Due to changes of the dietary pattern and life style, cardiovascular diseases like coronary heart disease (CHD) have been
increasing in Korea. In this study, the levels of the serum minerals such as Na, Cl, K, Ca, Fe, Zn and Se for 75 patients
with CHD and 25 normal persons, who were older than the age of 40, were investigated by instrumental neutron activation analysis.
For analytical quality control, the reference materials. INSPQ and Seronorm, were analyzed simultaneously. The relative errors
of the analytical values for the reference materials were within 10% of the certified values. The average concentrations of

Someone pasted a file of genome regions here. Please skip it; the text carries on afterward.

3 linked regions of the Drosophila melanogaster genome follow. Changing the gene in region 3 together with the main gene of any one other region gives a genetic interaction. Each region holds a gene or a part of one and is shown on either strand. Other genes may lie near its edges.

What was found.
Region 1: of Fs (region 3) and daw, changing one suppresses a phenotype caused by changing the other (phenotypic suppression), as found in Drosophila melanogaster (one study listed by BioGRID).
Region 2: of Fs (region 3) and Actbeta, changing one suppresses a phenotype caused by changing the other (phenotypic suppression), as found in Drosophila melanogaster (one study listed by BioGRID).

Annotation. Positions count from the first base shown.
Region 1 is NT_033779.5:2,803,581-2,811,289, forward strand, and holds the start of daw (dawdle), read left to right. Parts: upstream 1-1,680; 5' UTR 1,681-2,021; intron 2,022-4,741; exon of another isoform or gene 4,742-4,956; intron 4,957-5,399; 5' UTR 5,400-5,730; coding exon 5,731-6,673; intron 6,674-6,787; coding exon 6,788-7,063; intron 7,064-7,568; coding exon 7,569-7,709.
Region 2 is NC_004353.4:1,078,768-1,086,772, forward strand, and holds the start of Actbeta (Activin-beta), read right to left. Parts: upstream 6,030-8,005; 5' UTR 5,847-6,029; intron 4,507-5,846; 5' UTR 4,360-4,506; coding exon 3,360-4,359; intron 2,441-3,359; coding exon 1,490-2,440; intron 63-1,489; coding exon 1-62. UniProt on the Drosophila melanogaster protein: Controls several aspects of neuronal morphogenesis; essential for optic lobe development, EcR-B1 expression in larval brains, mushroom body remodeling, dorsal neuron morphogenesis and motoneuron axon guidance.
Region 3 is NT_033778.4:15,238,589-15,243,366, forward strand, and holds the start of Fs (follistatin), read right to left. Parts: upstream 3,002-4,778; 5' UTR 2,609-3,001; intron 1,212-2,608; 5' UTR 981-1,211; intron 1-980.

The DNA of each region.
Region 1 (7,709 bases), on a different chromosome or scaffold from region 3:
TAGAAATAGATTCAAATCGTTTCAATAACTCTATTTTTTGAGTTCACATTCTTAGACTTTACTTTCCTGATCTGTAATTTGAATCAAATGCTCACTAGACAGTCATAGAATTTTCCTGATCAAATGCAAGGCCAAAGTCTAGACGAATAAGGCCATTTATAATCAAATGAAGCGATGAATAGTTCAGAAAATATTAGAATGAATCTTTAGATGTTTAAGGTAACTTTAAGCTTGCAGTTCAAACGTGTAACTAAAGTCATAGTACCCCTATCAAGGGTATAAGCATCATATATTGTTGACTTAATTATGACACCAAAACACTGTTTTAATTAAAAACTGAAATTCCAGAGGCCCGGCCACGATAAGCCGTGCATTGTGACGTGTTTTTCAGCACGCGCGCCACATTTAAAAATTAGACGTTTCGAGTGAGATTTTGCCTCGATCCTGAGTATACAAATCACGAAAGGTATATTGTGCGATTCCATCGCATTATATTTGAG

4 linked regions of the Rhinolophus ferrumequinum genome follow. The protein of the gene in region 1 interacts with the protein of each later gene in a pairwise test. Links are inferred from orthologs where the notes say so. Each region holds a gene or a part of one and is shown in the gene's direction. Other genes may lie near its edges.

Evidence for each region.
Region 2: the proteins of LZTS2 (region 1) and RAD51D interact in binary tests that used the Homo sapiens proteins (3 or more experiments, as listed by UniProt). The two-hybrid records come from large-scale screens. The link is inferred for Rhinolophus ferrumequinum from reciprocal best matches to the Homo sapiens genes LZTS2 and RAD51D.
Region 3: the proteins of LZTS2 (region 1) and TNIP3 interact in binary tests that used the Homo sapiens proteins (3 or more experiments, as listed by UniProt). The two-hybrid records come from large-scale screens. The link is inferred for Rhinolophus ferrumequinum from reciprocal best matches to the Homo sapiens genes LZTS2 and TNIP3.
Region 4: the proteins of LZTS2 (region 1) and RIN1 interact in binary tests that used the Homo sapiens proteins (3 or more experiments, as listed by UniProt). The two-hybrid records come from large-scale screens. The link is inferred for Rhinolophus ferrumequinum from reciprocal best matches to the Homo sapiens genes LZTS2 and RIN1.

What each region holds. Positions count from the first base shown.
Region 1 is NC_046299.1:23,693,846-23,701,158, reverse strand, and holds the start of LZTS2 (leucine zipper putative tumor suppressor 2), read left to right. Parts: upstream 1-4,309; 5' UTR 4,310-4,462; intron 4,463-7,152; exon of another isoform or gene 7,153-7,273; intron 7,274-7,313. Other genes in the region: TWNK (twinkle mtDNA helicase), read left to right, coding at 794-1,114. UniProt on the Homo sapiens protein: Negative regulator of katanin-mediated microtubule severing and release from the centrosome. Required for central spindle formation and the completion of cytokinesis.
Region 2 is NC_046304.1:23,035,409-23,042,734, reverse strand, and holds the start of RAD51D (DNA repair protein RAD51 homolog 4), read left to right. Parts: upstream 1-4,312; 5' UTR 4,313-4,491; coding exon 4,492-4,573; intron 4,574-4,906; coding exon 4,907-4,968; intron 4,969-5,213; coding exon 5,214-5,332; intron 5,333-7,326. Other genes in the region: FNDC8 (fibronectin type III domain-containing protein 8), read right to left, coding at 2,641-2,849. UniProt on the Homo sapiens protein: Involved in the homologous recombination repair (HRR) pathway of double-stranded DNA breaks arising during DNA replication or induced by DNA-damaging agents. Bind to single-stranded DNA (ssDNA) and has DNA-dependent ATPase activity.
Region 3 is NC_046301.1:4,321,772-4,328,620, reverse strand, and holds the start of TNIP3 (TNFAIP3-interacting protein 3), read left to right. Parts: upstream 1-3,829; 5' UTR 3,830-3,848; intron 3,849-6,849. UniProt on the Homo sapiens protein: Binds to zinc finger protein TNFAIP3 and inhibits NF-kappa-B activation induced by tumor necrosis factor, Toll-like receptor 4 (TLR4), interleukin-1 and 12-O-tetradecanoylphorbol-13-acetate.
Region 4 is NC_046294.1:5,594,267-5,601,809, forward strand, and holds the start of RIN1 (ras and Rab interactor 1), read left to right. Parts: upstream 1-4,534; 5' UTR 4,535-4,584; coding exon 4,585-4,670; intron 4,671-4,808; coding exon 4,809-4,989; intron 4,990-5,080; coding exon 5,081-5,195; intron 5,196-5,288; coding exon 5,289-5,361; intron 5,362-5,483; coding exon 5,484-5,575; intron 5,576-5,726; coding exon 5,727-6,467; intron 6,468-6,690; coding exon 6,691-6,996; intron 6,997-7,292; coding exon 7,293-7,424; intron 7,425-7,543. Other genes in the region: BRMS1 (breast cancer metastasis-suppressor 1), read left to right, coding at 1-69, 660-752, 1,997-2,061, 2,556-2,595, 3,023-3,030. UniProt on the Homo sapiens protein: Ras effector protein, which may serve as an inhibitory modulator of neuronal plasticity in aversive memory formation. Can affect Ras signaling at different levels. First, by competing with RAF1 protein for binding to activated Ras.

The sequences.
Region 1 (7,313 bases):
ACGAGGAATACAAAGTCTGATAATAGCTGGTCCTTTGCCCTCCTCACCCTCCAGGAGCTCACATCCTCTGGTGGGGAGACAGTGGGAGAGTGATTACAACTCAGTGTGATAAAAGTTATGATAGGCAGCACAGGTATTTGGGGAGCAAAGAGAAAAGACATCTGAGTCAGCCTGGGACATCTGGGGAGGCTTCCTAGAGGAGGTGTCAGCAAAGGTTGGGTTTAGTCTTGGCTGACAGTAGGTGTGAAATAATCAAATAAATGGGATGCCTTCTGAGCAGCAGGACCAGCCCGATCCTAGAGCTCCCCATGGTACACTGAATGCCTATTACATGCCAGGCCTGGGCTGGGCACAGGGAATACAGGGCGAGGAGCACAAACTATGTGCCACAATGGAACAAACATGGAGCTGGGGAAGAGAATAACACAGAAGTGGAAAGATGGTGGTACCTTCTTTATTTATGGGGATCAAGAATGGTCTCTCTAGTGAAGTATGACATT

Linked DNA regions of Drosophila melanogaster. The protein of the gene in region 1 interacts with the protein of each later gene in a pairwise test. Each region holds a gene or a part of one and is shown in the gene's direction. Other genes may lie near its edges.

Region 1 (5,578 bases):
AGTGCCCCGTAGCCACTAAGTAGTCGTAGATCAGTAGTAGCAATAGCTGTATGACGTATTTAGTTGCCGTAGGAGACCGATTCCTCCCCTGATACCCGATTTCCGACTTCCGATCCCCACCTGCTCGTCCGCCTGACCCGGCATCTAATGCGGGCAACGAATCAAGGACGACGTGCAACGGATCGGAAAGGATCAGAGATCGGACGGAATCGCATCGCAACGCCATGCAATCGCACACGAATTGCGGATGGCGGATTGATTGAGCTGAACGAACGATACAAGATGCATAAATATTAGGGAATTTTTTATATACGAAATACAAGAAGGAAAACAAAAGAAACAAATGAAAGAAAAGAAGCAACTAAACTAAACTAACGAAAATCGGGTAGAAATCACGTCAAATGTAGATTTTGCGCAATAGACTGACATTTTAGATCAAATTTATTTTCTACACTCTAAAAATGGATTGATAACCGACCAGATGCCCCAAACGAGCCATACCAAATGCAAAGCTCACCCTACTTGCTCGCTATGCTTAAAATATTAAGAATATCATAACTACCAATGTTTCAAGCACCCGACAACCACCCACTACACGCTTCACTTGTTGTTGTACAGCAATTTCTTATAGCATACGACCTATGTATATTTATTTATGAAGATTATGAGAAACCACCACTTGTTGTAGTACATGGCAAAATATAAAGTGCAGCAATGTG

Na, Cl, K, Ca, Fe, Zn and Se in the serum of the male patients were 2,850±260 mg/1, 3,400±310 mg/l, 160±30 mg/l, 80.9±11.7
mg/l, 1.57±0.73 mg/l, 0.094±0.019 mg/l and 0.795±0.163 mg/l, respectively. The concentrations of Na, Cl, K, Ca, Fe, Zn and
Se in the serum of the female patients were 2,890±240 mg/l, 3,430±350 mg/l, 169±27 mg/l, 81.8±13.0 mg/l, 1.26±0.44 mg/l, 0.099±0.015
mg/l and 0.769±0.105 mg/l, respectively. In a comparison between the patients and the normal group for both genders, while
the levels of the elemental concentrations such as Na, Cl, K, Ca, Fe and Se were similar, the Zn concentration level of the
CHD patients was significantly lower than that of the normal ones. The present study showed that the Zn concentration in the
serum could be associated with CHD in Korean adults.
Authors:Iskra Boneva, Spaska Yaneva, and Dancho Danalev
-953-51-0681-4, Chapter 3 ; Publisher InTech , 2012 . 19. Main changes introduced in Document Nº SANTE/12682/2019 with respect to the previous version (Document Nº SANTE/11813/2017) . Guidance document on analyticalqualitycontrol and validation procedures for